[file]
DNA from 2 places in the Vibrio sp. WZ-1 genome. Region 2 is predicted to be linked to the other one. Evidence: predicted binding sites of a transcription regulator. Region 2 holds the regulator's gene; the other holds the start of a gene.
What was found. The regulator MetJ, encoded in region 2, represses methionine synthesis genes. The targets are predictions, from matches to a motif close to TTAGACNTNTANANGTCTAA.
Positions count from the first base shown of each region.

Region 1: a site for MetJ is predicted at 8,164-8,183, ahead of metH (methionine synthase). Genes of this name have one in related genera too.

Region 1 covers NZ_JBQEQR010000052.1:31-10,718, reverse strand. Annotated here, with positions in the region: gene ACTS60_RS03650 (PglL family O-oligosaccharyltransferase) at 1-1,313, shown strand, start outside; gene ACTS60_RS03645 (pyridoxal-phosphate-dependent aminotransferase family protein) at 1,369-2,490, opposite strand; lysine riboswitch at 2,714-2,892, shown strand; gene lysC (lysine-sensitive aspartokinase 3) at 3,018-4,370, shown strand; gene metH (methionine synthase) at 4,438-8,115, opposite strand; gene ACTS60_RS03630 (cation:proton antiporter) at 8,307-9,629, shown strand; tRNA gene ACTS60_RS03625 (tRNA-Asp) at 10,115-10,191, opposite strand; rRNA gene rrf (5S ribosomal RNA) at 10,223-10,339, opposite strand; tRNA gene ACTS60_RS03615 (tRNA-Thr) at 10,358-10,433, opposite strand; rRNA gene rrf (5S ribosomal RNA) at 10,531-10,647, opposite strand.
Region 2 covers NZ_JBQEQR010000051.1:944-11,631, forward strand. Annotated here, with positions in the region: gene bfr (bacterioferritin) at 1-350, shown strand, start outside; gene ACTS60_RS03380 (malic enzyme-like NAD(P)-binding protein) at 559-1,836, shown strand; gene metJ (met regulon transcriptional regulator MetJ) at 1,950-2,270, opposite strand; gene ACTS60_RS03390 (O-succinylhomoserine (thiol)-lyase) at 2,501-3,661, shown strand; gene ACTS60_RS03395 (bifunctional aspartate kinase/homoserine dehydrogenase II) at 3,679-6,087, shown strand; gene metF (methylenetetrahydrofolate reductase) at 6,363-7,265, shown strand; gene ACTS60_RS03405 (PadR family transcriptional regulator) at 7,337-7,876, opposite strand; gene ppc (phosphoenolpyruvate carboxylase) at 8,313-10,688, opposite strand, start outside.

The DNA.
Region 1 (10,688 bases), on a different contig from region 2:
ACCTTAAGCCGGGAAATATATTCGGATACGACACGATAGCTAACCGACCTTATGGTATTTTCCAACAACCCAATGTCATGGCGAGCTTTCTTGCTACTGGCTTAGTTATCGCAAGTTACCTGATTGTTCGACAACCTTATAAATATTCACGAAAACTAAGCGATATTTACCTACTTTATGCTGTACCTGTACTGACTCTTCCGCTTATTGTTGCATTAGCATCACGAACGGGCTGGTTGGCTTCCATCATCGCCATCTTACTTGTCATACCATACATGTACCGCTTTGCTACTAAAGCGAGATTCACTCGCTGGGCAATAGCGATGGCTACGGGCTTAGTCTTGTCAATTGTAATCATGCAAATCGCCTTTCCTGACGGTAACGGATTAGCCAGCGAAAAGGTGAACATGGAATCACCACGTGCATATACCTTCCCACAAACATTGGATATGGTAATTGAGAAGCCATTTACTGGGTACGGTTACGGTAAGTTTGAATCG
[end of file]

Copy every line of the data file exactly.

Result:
DNA from 2 places in the Vibrio sp. WZ-1 genome. Region 2 is predicted to be linked to the other one. Evidence: predicted binding sites of a transcription regulator. Region 2 holds the regulator's gene; the other holds the start of a gene.
What was found. The regulator MetJ, encoded in region 2, represses methionine synthesis genes. The targets are predictions, from matches to a motif close to TTAGACNTNTANANGTCTAA.
Positions count from the first base shown of each region.

Region 1: a site for MetJ is predicted at 8,164-8,183, ahead of metH (methionine synthase). Genes of this name have one in related genera too.

Region 1 covers NZ_JBQEQR010000052.1:31-10,718, reverse strand. Annotated here, with positions in the region: gene ACTS60_RS03650 (PglL family O-oligosaccharyltransferase) at 1-1,313, shown strand, start outside; gene ACTS60_RS03645 (pyridoxal-phosphate-dependent aminotransferase family protein) at 1,369-2,490, opposite strand; lysine riboswitch at 2,714-2,892, shown strand; gene lysC (lysine-sensitive aspartokinase 3) at 3,018-4,370, shown strand; gene metH (methionine synthase) at 4,438-8,115, opposite strand; gene ACTS60_RS03630 (cation:proton antiporter) at 8,307-9,629, shown strand; tRNA gene ACTS60_RS03625 (tRNA-Asp) at 10,115-10,191, opposite strand; rRNA gene rrf (5S ribosomal RNA) at 10,223-10,339, opposite strand; tRNA gene ACTS60_RS03615 (tRNA-Thr) at 10,358-10,433, opposite strand; rRNA gene rrf (5S ribosomal RNA) at 10,531-10,647, opposite strand.
Region 2 covers NZ_JBQEQR010000051.1:944-11,631, forward strand. Annotated here, with positions in the region: gene bfr (bacterioferritin) at 1-350, shown strand, start outside; gene ACTS60_RS03380 (malic enzyme-like NAD(P)-binding protein) at 559-1,836, shown strand; gene metJ (met regulon transcriptional regulator MetJ) at 1,950-2,270, opposite strand; gene ACTS60_RS03390 (O-succinylhomoserine (thiol)-lyase) at 2,501-3,661, shown strand; gene ACTS60_RS03395 (bifunctional aspartate kinase/homoserine dehydrogenase II) at 3,679-6,087, shown strand; gene metF (methylenetetrahydrofolate reductase) at 6,363-7,265, shown strand; gene ACTS60_RS03405 (PadR family transcriptional regulator) at 7,337-7,876, opposite strand; gene ppc (phosphoenolpyruvate carboxylase) at 8,313-10,688, opposite strand, start outside.

The DNA.
Region 1 (10,688 bases), on a different contig from region 2:
ACCTTAAGCCGGGAAATATATTCGGATACGACACGATAGCTAACCGACCTTATGGTATTTTCCAACAACCCAATGTCATGGCGAGCTTTCTTGCTACTGGCTTAGTTATCGCAAGTTACCTGATTGTTCGACAACCTTATAAATATTCACGAAAACTAAGCGATATTTACCTACTTTATGCTGTACCTGTACTGACTCTTCCGCTTATTGTTGCATTAGCATCACGAACGGGCTGGTTGGCTTCCATCATCGCCATCTTACTTGTCATACCATACATGTACCGCTTTGCTACTAAAGCGAGATTCACTCGCTGGGCAATAGCGATGGCTACGGGCTTAGTCTTGTCAATTGTAATCATGCAAATCGCCTTTCCTGACGGTAACGGATTAGCCAGCGAAAAGGTGAACATGGAATCACCACGTGCATATACCTTCCCACAAACATTGGATATGGTAATTGAGAAGCCATTTACTGGGTACGGTTACGGTAAGTTTGAATCG